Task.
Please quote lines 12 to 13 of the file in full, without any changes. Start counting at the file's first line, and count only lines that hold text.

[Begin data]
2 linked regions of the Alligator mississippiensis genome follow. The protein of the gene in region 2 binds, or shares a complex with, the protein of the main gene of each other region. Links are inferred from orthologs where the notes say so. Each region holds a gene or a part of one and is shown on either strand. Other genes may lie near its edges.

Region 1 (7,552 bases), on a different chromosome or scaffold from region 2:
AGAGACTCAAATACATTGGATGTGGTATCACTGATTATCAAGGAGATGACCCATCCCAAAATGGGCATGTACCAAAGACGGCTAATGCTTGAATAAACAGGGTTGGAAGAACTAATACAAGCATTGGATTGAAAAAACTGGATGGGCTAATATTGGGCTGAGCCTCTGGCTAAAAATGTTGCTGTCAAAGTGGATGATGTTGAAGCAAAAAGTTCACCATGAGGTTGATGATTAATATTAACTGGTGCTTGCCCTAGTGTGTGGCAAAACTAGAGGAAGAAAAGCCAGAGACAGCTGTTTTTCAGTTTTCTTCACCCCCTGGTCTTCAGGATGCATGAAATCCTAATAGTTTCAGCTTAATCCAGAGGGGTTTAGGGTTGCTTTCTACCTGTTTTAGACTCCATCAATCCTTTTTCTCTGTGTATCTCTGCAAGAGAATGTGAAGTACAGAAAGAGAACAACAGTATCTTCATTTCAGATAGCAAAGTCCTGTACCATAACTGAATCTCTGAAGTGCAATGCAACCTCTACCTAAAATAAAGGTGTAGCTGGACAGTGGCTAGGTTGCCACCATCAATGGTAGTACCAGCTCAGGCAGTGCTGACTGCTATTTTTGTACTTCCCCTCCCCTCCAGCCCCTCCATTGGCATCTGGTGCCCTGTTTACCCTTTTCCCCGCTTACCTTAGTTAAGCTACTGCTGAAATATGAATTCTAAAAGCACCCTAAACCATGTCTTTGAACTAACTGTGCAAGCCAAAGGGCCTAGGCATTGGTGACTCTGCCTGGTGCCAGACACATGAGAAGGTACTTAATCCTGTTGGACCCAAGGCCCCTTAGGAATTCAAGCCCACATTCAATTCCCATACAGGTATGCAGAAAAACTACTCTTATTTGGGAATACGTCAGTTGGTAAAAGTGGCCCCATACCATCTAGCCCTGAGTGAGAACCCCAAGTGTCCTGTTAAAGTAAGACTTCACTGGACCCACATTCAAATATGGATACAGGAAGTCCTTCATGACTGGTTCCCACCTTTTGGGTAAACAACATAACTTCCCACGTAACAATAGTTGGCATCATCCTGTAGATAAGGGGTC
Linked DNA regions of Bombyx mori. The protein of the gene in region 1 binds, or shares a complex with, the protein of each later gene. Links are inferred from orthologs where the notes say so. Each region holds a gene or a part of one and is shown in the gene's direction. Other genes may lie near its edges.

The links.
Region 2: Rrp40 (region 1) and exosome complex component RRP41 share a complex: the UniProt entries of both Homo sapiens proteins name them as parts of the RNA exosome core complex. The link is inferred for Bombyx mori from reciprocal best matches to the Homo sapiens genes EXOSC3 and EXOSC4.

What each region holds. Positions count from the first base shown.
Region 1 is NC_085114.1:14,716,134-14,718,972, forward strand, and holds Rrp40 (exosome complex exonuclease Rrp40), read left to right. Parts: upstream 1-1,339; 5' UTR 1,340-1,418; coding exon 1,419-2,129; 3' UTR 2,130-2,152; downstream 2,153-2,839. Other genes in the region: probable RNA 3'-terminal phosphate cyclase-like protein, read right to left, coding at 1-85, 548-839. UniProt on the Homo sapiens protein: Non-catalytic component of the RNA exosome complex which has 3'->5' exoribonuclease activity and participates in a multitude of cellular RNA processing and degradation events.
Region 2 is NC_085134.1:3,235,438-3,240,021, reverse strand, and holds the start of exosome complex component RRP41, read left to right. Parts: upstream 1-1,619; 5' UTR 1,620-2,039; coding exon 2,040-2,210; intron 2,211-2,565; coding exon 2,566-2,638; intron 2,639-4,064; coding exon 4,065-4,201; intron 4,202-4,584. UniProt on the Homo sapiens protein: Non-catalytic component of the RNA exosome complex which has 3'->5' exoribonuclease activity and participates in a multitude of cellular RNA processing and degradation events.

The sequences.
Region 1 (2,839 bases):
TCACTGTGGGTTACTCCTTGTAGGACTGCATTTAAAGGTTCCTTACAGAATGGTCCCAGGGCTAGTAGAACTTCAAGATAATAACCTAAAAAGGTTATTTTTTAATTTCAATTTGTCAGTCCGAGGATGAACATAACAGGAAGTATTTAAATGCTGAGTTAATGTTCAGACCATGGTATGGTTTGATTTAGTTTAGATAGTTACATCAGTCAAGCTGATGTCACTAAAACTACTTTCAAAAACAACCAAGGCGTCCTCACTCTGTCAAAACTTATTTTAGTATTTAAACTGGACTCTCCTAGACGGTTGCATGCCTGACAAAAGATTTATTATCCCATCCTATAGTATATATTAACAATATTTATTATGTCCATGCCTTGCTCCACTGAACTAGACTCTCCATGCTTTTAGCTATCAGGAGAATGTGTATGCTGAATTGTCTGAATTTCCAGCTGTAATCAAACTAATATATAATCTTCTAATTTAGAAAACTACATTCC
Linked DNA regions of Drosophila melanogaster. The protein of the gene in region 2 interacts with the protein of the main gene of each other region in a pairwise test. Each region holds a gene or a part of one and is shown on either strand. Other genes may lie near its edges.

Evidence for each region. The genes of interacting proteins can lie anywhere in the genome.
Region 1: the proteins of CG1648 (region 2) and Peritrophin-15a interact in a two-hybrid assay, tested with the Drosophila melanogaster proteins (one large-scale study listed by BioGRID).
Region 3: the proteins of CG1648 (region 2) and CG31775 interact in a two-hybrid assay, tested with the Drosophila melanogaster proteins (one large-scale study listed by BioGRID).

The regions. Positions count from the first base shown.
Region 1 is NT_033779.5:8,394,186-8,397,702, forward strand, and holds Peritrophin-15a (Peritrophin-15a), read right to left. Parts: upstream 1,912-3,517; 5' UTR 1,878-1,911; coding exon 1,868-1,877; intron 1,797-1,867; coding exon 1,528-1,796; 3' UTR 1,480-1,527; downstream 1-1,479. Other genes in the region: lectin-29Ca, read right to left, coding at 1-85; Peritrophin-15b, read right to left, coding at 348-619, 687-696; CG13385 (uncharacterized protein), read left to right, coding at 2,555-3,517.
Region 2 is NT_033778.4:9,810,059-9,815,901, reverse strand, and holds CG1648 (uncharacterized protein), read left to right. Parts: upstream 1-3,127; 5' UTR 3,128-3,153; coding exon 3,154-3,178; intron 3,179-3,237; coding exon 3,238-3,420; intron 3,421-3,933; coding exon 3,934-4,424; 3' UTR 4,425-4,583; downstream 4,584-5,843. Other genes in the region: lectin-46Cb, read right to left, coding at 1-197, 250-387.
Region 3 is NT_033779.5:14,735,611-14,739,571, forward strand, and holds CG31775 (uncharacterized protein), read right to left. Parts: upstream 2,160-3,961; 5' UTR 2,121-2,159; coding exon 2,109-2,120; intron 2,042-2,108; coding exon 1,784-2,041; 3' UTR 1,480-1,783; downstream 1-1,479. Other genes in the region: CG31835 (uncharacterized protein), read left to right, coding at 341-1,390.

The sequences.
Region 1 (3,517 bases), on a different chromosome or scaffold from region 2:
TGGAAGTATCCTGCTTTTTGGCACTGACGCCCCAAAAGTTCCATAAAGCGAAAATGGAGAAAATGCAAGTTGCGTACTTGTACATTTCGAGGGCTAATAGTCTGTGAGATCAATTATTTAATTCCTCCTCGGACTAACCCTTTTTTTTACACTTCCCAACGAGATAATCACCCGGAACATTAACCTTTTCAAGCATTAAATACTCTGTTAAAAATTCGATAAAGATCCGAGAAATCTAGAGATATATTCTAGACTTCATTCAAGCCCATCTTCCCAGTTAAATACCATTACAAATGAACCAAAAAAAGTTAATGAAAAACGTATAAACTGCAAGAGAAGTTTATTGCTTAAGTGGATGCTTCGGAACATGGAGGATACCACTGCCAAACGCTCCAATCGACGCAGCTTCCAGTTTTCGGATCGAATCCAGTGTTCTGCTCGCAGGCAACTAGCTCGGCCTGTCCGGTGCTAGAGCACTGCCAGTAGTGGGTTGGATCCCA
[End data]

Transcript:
TCACTGTGGGTTACTCCTTGTAGGACTGCATTTAAAGGTTCCTTACAGAATGGTCCCAGGGCTAGTAGAACTTCAAGATAATAACCTAAAAAGGTTATTTTTTAATTTCAATTTGTCAGTCCGAGGATGAACATAACAGGAAGTATTTAAATGCTGAGTTAATGTTCAGACCATGGTATGGTTTGATTTAGTTTAGATAGTTACATCAGTCAAGCTGATGTCACTAAAACTACTTTCAAAAACAACCAAGGCGTCCTCACTCTGTCAAAACTTATTTTAGTATTTAAACTGGACTCTCCTAGACGGTTGCATGCCTGACAAAAGATTTATTATCCCATCCTATAGTATATATTAACAATATTTATTATGTCCATGCCTTGCTCCACTGAACTAGACTCTCCATGCTTTTAGCTATCAGGAGAATGTGTATGCTGAATTGTCTGAATTTCCAGCTGTAATCAAACTAATATATAATCTTCTAATTTAGAAAACTACATTCC
Linked DNA regions of Drosophila melanogaster. The protein of the gene in region 2 interacts with the protein of the main gene of each other region in a pairwise test. Each region holds a gene or a part of one and is shown on either strand. Other genes may lie near its edges.